As of midnight tonight squatting will be a criminal offence.
And hurrah to that I say. At last an end to all those times I’ve been out to get some milk and come back to find an anarchist collective has moved into the flat.
Because that’s the odd thing about this. It’s an issue that a lot of people are very scared of, but which rarely if ever seems to actually happen. I mean, how many times has a family returned from holiday to find strangers living in their homes? I venture to suggest hardly ever. As it happens the only incident I ever came across was in my legal days when we had a landlord client who took the opportunity of his tenants being on holiday to move another family into the property. The first family came back from wherever to find their possessions piled up in the hallway. And you have to admit, that's not quite the same thing.
It is a sure sign of a bad law that it sounds like it’s been drafted in response to a slightly drunk middle aged middle class man in a pub. You know the ones. They prop up the bar complaining about things that don’t actually happen. ‘So there was this Muslim bus driver who refused to let a old woman on board because she was wearing a cross’ or ‘some council has banned Christmas because it’ll offend the Hindus’ or ‘And of course all you need to do is walk into the dole office with a slight limp and you’re on disability benefits for life’ and so on and so on.
The last law I can remember being formulated in response to golfclubman (as I like to call him) was the poll tax which was introduced to Parliament in response to a lot of dreary moaning about the rates and so the incompetently unfair poll tax was brought in and, in the fullness of time, destroyed Margaret Thatcher as a political force.
For those of you too young to remember the rates, they were a local tax which was set according to the value of the property. They had a weird fascination for a certain type of small-minded person who used their status as a payer to somehow suggest that their opinions carried more weight than others. A local group where I live, the Jesmond Residents Association (whose sole raison d’être as far as I can make out is to ensure that we never again have a chippy in the area) was originally the Jesmond Ratepayers Association. And the main opposition to the Greenham Common Peace Camp was a group calling itself Ratepayers Against the Greenham Encampment (or R.A.G.E., see what they did there?) thus announcing that their status as payers of a local land tax gave their views greater weight than those of equally effected residents who did not (eg dependents, students, children, the unemployed etc) and while there were issues around Greenham Common* it seems strange that greater weight to the debate should have been given to those who paid the rates. It’s as if they were still smarting from the removal of the householder qualification from those eligible to vote.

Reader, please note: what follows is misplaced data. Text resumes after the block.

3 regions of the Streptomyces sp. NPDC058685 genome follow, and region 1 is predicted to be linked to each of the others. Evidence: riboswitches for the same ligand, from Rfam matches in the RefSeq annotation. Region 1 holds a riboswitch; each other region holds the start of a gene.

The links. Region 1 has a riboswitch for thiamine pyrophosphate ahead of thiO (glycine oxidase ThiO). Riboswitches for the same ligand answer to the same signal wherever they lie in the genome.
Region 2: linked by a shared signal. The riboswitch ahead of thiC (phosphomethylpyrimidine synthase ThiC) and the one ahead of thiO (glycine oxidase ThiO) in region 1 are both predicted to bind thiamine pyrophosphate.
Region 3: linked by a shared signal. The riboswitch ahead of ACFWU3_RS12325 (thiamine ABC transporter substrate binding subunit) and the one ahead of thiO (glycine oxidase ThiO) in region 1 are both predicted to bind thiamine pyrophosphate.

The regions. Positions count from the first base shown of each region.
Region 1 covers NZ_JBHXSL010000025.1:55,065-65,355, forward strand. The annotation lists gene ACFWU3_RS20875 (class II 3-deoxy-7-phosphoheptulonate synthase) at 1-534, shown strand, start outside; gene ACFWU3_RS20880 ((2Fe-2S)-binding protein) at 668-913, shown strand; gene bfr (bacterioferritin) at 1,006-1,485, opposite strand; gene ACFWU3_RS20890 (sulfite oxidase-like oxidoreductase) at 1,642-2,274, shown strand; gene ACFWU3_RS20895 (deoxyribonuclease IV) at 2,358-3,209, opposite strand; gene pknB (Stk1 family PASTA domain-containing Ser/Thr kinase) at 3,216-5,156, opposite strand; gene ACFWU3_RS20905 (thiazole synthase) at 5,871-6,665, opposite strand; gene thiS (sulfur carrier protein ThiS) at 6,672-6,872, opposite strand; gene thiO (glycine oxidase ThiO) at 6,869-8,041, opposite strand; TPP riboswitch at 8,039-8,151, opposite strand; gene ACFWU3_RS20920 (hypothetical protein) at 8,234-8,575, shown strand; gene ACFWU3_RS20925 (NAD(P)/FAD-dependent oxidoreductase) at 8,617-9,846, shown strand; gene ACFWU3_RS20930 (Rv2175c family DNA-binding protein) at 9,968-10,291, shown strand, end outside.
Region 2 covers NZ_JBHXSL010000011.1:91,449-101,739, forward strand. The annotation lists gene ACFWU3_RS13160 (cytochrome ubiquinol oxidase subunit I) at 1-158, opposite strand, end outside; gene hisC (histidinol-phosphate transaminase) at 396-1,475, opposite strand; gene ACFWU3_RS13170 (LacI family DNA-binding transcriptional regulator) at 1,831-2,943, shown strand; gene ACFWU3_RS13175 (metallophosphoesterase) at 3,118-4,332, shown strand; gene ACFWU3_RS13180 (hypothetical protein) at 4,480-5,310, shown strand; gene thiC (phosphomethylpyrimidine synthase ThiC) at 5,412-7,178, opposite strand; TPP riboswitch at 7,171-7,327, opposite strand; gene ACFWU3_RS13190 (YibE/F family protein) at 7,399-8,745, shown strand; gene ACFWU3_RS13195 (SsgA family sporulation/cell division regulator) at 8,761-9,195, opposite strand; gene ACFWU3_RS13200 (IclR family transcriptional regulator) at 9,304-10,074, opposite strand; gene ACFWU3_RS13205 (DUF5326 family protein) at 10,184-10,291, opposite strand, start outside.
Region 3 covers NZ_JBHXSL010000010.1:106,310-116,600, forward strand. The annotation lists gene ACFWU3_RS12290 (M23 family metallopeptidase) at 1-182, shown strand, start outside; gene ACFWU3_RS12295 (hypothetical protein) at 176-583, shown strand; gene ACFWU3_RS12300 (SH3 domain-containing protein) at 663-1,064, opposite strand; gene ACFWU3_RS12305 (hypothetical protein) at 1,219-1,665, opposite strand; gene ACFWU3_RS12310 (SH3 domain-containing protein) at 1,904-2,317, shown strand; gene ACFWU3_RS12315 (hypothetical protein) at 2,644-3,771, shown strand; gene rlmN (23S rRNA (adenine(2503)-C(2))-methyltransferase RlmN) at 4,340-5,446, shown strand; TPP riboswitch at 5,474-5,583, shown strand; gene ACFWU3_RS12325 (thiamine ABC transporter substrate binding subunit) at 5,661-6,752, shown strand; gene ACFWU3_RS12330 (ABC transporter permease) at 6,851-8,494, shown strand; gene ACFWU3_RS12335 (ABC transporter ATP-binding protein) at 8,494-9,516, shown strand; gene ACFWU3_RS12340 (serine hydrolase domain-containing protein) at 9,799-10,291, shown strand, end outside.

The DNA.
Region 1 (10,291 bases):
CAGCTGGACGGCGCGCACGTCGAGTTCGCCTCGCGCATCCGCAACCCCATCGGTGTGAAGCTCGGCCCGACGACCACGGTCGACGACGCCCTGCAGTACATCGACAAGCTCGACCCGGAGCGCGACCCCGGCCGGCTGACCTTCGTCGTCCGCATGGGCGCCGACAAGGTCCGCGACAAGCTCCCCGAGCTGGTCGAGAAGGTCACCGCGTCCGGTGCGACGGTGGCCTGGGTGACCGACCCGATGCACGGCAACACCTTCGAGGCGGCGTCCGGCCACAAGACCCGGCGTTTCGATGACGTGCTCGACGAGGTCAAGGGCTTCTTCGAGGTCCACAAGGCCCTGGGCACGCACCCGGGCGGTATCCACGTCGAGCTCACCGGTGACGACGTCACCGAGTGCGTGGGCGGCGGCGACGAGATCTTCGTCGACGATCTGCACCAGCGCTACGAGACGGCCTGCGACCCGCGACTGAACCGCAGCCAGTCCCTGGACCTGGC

*the most bigoted people it has been my misfortune to meet have been a couple of BNP skinheads I once advised in the police cells and a Greenham Common veteran
Personally, rather than criminalise the squatters, I would increase council powers to claim properties abandoned or forgotten by their owners and put to use as social housing. But then that would be a step towards the alleviation of poverty and, as the last two governments have made abundantly clear, being poor is a lifestyle choice that should not be encouraged.
And I suppose that putting squatters in prison is one way of solving homelessness.